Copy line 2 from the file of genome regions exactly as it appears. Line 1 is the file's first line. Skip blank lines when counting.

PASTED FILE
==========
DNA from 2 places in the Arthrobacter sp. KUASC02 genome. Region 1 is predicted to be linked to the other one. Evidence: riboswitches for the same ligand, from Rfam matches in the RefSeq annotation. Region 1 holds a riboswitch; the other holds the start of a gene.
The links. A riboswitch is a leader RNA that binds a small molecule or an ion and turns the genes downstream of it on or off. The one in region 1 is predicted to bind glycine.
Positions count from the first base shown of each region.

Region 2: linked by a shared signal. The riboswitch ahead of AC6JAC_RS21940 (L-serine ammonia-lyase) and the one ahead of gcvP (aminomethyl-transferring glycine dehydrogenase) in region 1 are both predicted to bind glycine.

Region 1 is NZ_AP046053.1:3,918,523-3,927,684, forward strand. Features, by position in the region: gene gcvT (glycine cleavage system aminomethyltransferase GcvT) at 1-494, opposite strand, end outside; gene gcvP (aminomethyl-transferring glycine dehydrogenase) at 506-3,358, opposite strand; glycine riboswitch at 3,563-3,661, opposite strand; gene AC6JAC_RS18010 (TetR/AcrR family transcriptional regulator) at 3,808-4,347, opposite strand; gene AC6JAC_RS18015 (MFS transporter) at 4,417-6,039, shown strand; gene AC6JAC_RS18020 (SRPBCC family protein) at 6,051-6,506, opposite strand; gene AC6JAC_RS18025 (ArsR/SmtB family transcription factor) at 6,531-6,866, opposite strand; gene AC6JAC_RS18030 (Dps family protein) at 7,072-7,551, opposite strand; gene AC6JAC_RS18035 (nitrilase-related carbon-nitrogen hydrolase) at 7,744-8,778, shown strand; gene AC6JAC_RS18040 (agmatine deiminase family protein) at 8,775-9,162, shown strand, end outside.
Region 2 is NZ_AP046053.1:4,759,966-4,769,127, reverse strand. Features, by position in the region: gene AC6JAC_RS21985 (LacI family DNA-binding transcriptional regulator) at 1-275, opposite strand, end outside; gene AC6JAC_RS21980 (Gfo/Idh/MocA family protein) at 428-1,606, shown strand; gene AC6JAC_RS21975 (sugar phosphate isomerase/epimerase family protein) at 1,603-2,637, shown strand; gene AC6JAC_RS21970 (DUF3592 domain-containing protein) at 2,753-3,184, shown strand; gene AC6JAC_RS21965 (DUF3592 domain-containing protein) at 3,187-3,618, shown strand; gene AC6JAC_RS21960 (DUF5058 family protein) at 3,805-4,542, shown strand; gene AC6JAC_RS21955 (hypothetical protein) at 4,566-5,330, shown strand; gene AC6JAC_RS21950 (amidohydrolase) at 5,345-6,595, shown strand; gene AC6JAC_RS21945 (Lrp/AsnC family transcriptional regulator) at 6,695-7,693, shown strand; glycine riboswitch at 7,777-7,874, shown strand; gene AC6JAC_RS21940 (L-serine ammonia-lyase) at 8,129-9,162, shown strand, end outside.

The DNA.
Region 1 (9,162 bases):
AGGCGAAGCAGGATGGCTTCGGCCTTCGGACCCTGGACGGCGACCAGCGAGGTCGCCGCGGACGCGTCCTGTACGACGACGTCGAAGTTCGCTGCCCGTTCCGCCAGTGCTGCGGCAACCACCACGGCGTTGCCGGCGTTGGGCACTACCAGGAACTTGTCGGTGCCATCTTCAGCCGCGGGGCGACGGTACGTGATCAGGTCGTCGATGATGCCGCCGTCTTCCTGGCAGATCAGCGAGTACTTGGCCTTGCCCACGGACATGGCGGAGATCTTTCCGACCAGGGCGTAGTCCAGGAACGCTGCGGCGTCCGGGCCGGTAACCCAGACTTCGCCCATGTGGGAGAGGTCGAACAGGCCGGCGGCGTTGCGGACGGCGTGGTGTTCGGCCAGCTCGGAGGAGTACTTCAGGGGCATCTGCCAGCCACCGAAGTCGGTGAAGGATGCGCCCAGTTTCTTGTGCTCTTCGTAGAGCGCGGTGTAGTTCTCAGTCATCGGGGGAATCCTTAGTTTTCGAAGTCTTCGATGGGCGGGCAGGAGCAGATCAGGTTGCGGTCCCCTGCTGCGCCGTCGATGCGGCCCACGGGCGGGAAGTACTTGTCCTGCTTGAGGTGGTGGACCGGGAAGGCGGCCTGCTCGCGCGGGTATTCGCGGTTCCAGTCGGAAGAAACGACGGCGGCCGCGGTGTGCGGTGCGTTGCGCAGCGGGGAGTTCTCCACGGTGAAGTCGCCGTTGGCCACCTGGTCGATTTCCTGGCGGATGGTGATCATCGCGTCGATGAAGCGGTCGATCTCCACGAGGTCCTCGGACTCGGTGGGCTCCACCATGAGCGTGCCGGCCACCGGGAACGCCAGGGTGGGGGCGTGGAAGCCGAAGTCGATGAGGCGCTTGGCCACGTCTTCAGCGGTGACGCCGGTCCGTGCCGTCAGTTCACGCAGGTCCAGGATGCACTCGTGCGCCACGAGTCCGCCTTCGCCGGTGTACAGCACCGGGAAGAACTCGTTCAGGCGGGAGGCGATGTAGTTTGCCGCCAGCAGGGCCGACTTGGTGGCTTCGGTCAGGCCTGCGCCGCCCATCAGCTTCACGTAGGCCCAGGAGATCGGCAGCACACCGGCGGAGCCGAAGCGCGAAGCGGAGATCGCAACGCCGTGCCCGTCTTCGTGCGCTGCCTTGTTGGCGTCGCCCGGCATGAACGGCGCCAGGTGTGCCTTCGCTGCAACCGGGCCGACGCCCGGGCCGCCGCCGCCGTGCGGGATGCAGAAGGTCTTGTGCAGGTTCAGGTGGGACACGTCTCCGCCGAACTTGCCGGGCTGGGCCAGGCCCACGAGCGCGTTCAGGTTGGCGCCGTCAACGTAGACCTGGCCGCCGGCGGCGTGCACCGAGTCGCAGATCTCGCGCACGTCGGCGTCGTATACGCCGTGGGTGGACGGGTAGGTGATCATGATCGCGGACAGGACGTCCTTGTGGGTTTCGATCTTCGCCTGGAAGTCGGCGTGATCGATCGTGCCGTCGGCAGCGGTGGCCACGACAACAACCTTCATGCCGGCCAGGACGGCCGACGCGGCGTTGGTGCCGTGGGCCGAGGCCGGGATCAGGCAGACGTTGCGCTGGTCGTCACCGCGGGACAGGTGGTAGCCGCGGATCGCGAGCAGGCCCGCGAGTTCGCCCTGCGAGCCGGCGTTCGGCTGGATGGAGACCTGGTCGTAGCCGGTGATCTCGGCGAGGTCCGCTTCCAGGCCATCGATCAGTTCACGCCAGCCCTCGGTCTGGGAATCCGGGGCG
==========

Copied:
The links. A riboswitch is a leader RNA that binds a small molecule or an ion and turns the genes downstream of it on or off. The one in region 1 is predicted to bind glycine.